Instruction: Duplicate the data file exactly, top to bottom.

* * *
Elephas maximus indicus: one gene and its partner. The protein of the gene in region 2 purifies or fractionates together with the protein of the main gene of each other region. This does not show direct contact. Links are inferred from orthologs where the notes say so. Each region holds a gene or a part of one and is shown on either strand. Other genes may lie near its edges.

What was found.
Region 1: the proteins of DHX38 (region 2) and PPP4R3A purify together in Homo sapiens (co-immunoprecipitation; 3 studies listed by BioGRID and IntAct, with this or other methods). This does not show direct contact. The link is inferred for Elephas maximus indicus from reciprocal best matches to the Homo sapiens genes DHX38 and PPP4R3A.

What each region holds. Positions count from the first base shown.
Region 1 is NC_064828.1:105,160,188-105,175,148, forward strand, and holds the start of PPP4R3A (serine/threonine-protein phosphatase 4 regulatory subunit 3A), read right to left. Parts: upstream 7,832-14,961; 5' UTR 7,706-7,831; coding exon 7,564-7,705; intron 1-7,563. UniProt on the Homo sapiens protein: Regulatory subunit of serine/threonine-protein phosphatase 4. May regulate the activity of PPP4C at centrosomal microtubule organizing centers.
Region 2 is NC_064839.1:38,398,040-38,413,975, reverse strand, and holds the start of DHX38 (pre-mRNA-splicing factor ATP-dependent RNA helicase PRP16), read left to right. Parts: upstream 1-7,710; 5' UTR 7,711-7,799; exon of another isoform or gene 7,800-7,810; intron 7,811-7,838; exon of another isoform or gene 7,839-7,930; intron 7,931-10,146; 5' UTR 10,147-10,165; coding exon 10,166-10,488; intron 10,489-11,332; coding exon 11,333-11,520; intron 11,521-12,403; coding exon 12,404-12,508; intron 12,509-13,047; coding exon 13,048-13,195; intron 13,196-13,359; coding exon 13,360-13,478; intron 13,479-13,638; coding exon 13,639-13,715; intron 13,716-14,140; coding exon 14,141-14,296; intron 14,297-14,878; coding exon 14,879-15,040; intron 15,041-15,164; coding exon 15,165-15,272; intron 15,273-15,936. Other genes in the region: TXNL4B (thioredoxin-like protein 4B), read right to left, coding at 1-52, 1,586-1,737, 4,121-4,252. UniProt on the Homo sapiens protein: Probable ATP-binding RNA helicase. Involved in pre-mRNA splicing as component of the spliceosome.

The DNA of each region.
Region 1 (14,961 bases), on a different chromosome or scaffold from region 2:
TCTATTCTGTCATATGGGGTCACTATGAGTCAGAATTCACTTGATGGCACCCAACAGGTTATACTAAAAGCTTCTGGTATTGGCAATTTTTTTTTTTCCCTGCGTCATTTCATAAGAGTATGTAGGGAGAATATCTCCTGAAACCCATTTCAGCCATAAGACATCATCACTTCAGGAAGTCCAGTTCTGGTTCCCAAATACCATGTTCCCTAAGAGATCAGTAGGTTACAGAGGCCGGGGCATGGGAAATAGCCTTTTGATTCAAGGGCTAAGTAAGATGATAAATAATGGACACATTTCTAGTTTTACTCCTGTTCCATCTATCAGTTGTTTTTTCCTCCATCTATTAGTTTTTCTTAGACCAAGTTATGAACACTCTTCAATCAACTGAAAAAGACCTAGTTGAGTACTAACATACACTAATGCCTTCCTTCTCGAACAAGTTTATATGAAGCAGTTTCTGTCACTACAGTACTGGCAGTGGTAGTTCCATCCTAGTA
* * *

Elephas maximus indicus: one gene and its partner. The protein of the gene in region 2 purifies or fractionates together with the protein of the main gene of each other region. This does not show direct contact. Links are inferred from orthologs where the notes say so. Each region holds a gene or a part of one and is shown on either strand. Other genes may lie near its edges.

What was found.
Region 1: the proteins of DHX38 (region 2) and PPP4R3A purify together in Homo sapiens (co-immunoprecipitation; 3 studies listed by BioGRID and IntAct, with this or other methods). This does not show direct contact. The link is inferred for Elephas maximus indicus from reciprocal best matches to the Homo sapiens genes DHX38 and PPP4R3A.

What each region holds. Positions count from the first base shown.
Region 1 is NC_064828.1:105,160,188-105,175,148, forward strand, and holds the start of PPP4R3A (serine/threonine-protein phosphatase 4 regulatory subunit 3A), read right to left. Parts: upstream 7,832-14,961; 5' UTR 7,706-7,831; coding exon 7,564-7,705; intron 1-7,563. UniProt on the Homo sapiens protein: Regulatory subunit of serine/threonine-protein phosphatase 4. May regulate the activity of PPP4C at centrosomal microtubule organizing centers.
Region 2 is NC_064839.1:38,398,040-38,413,975, reverse strand, and holds the start of DHX38 (pre-mRNA-splicing factor ATP-dependent RNA helicase PRP16), read left to right. Parts: upstream 1-7,710; 5' UTR 7,711-7,799; exon of another isoform or gene 7,800-7,810; intron 7,811-7,838; exon of another isoform or gene 7,839-7,930; intron 7,931-10,146; 5' UTR 10,147-10,165; coding exon 10,166-10,488; intron 10,489-11,332; coding exon 11,333-11,520; intron 11,521-12,403; coding exon 12,404-12,508; intron 12,509-13,047; coding exon 13,048-13,195; intron 13,196-13,359; coding exon 13,360-13,478; intron 13,479-13,638; coding exon 13,639-13,715; intron 13,716-14,140; coding exon 14,141-14,296; intron 14,297-14,878; coding exon 14,879-15,040; intron 15,041-15,164; coding exon 15,165-15,272; intron 15,273-15,936. Other genes in the region: TXNL4B (thioredoxin-like protein 4B), read right to left, coding at 1-52, 1,586-1,737, 4,121-4,252. UniProt on the Homo sapiens protein: Probable ATP-binding RNA helicase. Involved in pre-mRNA splicing as component of the spliceosome.

The DNA of each region.
Region 1 (14,961 bases), on a different chromosome or scaffold from region 2:
TCTATTCTGTCATATGGGGTCACTATGAGTCAGAATTCACTTGATGGCACCCAACAGGTTATACTAAAAGCTTCTGGTATTGGCAATTTTTTTTTTTCCCTGCGTCATTTCATAAGAGTATGTAGGGAGAATATCTCCTGAAACCCATTTCAGCCATAAGACATCATCACTTCAGGAAGTCCAGTTCTGGTTCCCAAATACCATGTTCCCTAAGAGATCAGTAGGTTACAGAGGCCGGGGCATGGGAAATAGCCTTTTGATTCAAGGGCTAAGTAAGATGATAAATAATGGACACATTTCTAGTTTTACTCCTGTTCCATCTATCAGTTGTTTTTTCCTCCATCTATTAGTTTTTCTTAGACCAAGTTATGAACACTCTTCAATCAACTGAAAAAGACCTAGTTGAGTACTAACATACACTAATGCCTTCCTTCTCGAACAAGTTTATATGAAGCAGTTTCTGTCACTACAGTACTGGCAGTGGTAGTTCCATCCTAGTA